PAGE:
In 2013, Papa San was featured on Church Clothes, Vol. 2 by Christian hip-hop artist Lecrae, along with Andy Mineo, on the song “The Fever.” His album One Blood topped the Billboard Reggae Albums Chart in February 2014.

5. Chevelle Franklyn

Have You Heard by Chevelle Franklyn | ReverbNation

Born in the Tawes Pen area of Spanish Town in St. Catherine Parish, Franklyn was the fourth of ten children in her family. She was forced to leave school at the age of fourteen to help support her family and found work singing at hotels and resorts.

After a year or two, she moved to Kingston and worked with various producers including Rohan Harrison, who had recorded her first single (“Here I Am”) when she was 14, as well as Steely & Clevie (“No One in the World”, 1989) and Winston Riley. Her manager and producer, Mikey Bennett, encouraged her to improve her education.

In 1998, Franklyn was about to perform “Dancehall Queen” on stage during a concert but instead performed Kirk Franklin’s gospel song “Silver and Gold,” announcing that she had become a Christian. After collaborations in 2000 with deejays Papa San (“Touch From You”) and Lieutenant Stitchie (“Mr. Lover” – a charting hit in the US), she released her first gospel album, Joy, in 2001. She toured internationally and won five Caribbean Gospel Reggae Marlin Awards in 2002. Some people found her gospel music controversial because it combined dancehall with gospel.

Her album His Way was released in 2006, and another album, Shake It Off (2008), was the product of a 2007 tour of South Africa and featured South African musicians and ministers.

6. Carlene Davis

My Forever Friend Lyrics - Carlene Davis (Lyrics + Music Video)

Davis was born in Colonels Ridge, Clarendon Parish and moved to England with her parents at the age of fourteen, where she began to perform professionally a year later, playing guitar in an all-female band before joining the pop trio Toreadors. She then moved to Toronto, Ontario, Canada where she lived for eight years.

Davis initially found fame as a reggae singer. She recorded her debut single in Toronto, a version of “Leaving on a Jet Plane,” and had a local hit with a version of Jimmy Cliff’s “The Harder They Come.” In 1980, she returned to Jamaica to advance her career and performed at the Reggae Sunsplash festival in 1981. Also in 1981, she finished runner-up in the Festival Song Contest with “Peace and Love.”

She had hits in Jamaica with “Like Old Friends Do,” “It Must Be Love,” “Winnie Mandela,” “Stealing Love on the Side,” “Dial My Number,” and “Going Down to Paradise,” and released a string of albums in the 1980s and first half of the 1990s, becoming one of Jamaica’s most established female reggae artists.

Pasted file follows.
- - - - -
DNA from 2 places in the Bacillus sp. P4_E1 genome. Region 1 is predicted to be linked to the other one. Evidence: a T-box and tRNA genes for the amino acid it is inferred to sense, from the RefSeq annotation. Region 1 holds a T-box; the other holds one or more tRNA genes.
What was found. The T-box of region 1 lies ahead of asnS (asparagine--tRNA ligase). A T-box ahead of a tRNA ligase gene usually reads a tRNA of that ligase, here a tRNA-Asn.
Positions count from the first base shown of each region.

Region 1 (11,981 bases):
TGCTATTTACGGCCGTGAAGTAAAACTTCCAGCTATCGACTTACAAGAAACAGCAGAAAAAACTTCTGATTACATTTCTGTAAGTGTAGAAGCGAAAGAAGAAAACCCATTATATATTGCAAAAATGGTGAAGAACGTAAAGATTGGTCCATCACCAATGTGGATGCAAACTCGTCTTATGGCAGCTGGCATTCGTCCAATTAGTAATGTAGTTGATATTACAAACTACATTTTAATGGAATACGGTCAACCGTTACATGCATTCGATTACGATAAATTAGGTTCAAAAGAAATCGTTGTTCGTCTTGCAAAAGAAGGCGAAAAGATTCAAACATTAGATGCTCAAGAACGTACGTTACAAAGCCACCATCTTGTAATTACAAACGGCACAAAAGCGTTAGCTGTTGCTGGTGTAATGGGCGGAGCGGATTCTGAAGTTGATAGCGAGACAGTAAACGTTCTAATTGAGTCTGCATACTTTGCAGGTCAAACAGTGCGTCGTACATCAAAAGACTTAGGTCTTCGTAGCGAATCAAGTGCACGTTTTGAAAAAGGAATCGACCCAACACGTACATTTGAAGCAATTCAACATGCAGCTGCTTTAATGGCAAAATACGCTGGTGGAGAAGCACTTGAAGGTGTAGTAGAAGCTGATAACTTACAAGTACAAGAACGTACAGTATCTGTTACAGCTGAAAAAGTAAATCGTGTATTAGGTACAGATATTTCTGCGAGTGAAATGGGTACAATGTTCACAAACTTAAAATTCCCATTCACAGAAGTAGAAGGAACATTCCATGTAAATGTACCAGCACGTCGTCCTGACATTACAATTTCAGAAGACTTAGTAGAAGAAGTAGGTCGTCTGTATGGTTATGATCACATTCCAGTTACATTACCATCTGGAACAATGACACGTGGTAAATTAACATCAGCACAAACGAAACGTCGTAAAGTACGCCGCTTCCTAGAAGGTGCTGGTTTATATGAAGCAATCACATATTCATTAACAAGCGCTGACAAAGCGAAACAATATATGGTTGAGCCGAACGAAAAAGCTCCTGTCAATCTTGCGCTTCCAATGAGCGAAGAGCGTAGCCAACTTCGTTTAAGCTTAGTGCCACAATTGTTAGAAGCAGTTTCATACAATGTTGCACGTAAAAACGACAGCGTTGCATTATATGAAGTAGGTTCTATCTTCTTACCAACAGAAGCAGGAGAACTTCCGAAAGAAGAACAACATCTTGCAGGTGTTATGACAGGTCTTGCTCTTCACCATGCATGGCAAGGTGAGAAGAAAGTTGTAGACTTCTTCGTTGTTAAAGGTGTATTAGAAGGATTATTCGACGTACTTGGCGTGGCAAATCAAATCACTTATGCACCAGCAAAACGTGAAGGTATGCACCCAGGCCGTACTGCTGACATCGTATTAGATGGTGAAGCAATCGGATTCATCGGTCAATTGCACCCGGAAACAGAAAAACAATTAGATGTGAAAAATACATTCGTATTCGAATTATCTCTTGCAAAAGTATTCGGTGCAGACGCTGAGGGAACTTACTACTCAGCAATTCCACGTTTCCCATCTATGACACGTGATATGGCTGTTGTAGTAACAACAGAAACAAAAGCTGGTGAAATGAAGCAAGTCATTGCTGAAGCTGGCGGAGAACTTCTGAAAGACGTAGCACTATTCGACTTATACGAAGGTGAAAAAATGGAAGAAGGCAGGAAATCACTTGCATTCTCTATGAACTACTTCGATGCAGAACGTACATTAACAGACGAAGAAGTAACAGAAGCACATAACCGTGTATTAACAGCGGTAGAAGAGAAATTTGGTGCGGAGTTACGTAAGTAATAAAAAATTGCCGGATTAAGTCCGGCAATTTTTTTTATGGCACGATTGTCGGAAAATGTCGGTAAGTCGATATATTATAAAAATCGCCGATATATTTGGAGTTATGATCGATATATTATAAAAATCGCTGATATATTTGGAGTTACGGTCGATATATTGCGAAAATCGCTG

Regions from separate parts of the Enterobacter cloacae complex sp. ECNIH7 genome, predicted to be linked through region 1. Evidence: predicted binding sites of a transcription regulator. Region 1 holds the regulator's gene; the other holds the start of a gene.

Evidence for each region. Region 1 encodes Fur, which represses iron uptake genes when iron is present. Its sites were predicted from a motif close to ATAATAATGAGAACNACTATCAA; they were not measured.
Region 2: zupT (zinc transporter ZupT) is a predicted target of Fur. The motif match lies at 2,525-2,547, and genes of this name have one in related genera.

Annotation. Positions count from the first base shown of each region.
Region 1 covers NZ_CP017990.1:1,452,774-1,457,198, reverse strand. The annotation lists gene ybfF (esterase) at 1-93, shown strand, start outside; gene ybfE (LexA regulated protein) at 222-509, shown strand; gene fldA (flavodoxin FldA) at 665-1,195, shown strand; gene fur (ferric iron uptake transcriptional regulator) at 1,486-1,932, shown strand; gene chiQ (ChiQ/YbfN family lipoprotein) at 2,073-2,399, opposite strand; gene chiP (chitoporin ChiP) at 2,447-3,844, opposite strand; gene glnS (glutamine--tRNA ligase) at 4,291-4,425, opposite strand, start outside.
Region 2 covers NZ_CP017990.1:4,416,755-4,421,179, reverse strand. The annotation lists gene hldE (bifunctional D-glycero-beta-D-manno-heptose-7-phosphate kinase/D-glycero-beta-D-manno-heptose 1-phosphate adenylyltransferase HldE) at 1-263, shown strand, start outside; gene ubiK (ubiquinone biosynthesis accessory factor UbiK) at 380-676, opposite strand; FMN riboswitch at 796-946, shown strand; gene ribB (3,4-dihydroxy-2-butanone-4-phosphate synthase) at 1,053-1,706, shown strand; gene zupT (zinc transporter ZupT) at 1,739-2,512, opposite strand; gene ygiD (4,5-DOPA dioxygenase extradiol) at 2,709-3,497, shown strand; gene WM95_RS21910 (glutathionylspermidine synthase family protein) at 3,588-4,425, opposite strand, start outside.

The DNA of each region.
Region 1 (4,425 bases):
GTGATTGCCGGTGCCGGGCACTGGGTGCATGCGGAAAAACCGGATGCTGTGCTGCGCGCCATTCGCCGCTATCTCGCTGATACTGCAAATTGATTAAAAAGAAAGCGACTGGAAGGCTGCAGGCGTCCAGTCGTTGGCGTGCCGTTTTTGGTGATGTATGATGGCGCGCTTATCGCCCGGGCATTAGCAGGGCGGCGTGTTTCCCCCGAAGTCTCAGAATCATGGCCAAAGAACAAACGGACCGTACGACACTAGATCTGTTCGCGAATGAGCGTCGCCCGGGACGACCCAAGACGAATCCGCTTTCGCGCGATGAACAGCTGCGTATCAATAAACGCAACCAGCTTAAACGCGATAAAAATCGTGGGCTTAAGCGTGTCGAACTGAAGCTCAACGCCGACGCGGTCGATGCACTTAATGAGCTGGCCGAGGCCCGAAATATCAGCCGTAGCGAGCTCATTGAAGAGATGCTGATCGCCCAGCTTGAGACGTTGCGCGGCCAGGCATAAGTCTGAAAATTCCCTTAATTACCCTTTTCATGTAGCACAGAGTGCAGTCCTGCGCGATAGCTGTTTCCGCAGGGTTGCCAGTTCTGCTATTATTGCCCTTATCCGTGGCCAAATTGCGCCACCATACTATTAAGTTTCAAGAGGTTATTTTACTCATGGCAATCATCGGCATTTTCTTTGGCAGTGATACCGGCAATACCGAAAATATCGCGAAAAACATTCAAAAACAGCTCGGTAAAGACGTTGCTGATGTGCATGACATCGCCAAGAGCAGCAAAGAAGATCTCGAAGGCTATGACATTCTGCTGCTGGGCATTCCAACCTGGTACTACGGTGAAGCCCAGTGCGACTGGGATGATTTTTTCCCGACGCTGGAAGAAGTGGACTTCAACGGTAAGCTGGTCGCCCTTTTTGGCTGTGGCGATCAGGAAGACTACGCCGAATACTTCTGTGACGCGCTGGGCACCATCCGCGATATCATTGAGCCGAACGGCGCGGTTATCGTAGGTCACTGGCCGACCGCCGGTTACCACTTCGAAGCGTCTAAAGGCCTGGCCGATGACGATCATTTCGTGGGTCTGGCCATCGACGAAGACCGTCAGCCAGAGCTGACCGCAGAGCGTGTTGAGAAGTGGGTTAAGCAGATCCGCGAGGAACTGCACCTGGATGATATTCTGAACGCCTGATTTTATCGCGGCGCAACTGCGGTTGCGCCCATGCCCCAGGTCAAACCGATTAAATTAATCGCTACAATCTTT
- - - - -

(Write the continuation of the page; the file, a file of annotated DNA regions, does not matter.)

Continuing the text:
In 1996, Carlene Davis received the diagnosis that many women dread: she had breast cancer. At the time, her career as a reggae singer was going strong. But the singer soon changed course to answer a spiritual calling. Now an ordained minister, she released the album Vessel in 1998, and in 2000 her single “This Island Needs Jesus” was a major hit in several Caribbean countries.

She became involved in cancer charity work, with half of the proceeds from her 2003 album, Author and Finisher, going to the Jamaica Cancer Society. Davis has continued to perform regularly. In 2000, Davis was named Minister of Music for The Family Church on the Rock in Kingston. In 2006, she earned a Doctorate in Pastoral Counseling from the Trinity Theological Seminary in South Florida.

7. Lieutenant Stitchie

Lt. Stitchie (@Lt_Stitchie) | Twitter

Cleveland Laing, better known as Lieutenant Stitchie, is a Jamaican deejay who initially worked in the dancehall style but switched to gospel reggae in 1997 after surviving a car crash, thereafter working under the shorter name Stitchie.

Laing was born in Spanish Town and worked as a biology teacher at Spanish Town School before embarking on a career in music. For a time in the late 1970s, he pursued both careers, working as a singer.

In the mid-1980s, he began working on sound systems such as the Django sound system (as DJ Ranking Noseworthy) and released his first single under the name Ranking Citrus or Citchie, being known for his love of citrus fruits. He went on to work on the Stereo One sound system, where he adopted the stage name Stitchie after being credited as such via a misprinted record label.

Stitchie was injured in a car crash in August 1997 while driving to Montego Bay to perform at the Reggae Sumfest festival, receiving cuts that required hospital treatment. Against medical advice, he went on to perform as scheduled, after which he was given a Gideon Bible by a Canadian boy. After reading the Bible in his hotel room, he became a Christian and soon moved away from his dancehall songs to work in gospel reggae.

Although he completed a further album in the dancehall style (Raw Episode), he refused to promote it and spent a period away from music, studying the Bible. His first album in the gospel reggae style was To God Be the Glory, released in 1999, with further albums following in a similar style.

In 2002, he won the ‘Outstanding Male Reggae Vocal Performance of the Year’ award at the Caribbean Gospel Music Marlin Award. He has performed at several festivals since adopting the gospel and on occasions, given Bible teachings to other performers.

Written by
Akeel Lovell